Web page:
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Organizational style influences clinical departmental differences in dealing with patient safety
How physicians deal with patient safety and medical errors depends, in large part, on how their clinical department is organized and the flow of work in it. For example, the hierarchical structure of the surgery department and its emphasis on individual blame for mistakes contrasts with the more collegial environment, available physician downtime, and work predictability of the medical intensive care unit (ICU). The emergency department, though the most egalitarian, suffers from intense workload, excessive disruptions, and high unpredictability of its clinical work. Each of these factors influences the ability of the clinical unit to respond to medical errors effectively.
To determine the differences between the work environments in these clinical units, Timothy J. Hoff, Ph.D., of the University of Albany (State University of New York), observed and interviewed (over three 3-week periods) the attending and resident physicians in the surgery, medical ICU, and emergency departments at an academic medical center. He looked at permeability (the speed and ease with which both physicians and patients moved in and out of a clinical setting), the complexity and predictability of the clinical work, the extent and quality of time available for physicians to do and reflect on the clinical work, social relations between physicians in each setting, and specifics of the clinical workload.
On the basis of Dr. Hoff's observations, the medical ICU appeared to have the highest potential capacity for dealing with patient safety and quality of care. This was due, in part, to much "downtime" for the ICU physicians to discuss medical errors that happened or were caught before any injury to the patient occurred. In contrast, the physicians on the surgical unit had little time for group learning or reflection on errors, and its hierarchical structure tended to place the blame for errors on individuals. Although the physicians in the emergency department also had little time for reflection, the department had a nonhierarchical style and accepted that errors sometimes were due to factors beyond the physician's control.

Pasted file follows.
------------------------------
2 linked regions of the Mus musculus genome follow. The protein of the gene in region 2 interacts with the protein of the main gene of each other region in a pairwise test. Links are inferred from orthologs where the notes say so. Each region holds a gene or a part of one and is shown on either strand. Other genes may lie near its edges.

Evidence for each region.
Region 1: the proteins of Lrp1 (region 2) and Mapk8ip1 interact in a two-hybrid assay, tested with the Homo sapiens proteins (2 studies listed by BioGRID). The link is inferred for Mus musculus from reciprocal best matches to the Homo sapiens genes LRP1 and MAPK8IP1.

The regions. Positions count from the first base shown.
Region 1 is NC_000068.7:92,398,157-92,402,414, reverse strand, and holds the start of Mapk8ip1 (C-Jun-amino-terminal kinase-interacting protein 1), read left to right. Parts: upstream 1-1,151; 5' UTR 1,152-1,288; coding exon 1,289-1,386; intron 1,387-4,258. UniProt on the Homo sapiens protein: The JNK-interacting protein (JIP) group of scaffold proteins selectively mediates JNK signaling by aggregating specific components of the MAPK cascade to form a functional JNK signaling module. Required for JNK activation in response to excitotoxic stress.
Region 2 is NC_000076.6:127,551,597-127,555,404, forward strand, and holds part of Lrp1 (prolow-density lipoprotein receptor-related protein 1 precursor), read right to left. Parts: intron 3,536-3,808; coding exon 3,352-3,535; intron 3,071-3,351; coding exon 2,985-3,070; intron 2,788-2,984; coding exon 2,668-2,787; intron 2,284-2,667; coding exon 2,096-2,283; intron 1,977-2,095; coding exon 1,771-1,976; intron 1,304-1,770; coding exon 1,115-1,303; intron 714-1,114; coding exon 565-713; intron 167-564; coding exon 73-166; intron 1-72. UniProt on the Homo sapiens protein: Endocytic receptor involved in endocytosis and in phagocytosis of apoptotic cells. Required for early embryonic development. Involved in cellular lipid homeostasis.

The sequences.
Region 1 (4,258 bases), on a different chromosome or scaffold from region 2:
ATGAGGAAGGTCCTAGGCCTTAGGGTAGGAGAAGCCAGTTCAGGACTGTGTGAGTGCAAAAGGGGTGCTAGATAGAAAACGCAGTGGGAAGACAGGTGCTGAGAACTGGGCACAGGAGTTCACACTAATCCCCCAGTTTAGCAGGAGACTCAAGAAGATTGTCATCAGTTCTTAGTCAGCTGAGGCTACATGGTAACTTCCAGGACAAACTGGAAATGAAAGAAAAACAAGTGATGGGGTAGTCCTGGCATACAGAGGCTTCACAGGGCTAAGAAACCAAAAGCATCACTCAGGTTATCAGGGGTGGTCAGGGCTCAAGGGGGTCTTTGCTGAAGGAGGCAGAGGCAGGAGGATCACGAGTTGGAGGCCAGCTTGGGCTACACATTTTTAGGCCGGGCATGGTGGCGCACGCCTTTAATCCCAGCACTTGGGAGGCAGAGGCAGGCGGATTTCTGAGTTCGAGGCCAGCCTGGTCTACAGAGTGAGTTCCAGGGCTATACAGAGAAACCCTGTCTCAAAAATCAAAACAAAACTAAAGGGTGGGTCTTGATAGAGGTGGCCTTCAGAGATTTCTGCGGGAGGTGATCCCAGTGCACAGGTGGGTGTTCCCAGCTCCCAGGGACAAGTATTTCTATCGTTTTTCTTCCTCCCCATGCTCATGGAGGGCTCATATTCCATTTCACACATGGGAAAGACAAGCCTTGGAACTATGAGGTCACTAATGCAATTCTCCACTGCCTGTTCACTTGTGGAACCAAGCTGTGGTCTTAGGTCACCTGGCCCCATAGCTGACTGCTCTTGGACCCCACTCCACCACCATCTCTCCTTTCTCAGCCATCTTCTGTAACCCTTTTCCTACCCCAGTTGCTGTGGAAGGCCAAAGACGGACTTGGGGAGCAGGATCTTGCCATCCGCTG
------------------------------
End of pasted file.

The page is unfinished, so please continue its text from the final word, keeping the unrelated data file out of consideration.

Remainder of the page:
For change in patient safety behavior to occur, there must be an understanding of the context of the work environment in a particular clinical setting, and of the interventions most likely to improve patient safety in each setting, suggests Dr. Hoff. His study was funded by the Agency for Healthcare Research and Quality (HS11697).
More details are in "How work context shapes physician approach to safety and error," by Dr. Hoff, in the April-June 2007 Quality Management in Health Care 17(2), pp. 140-153.
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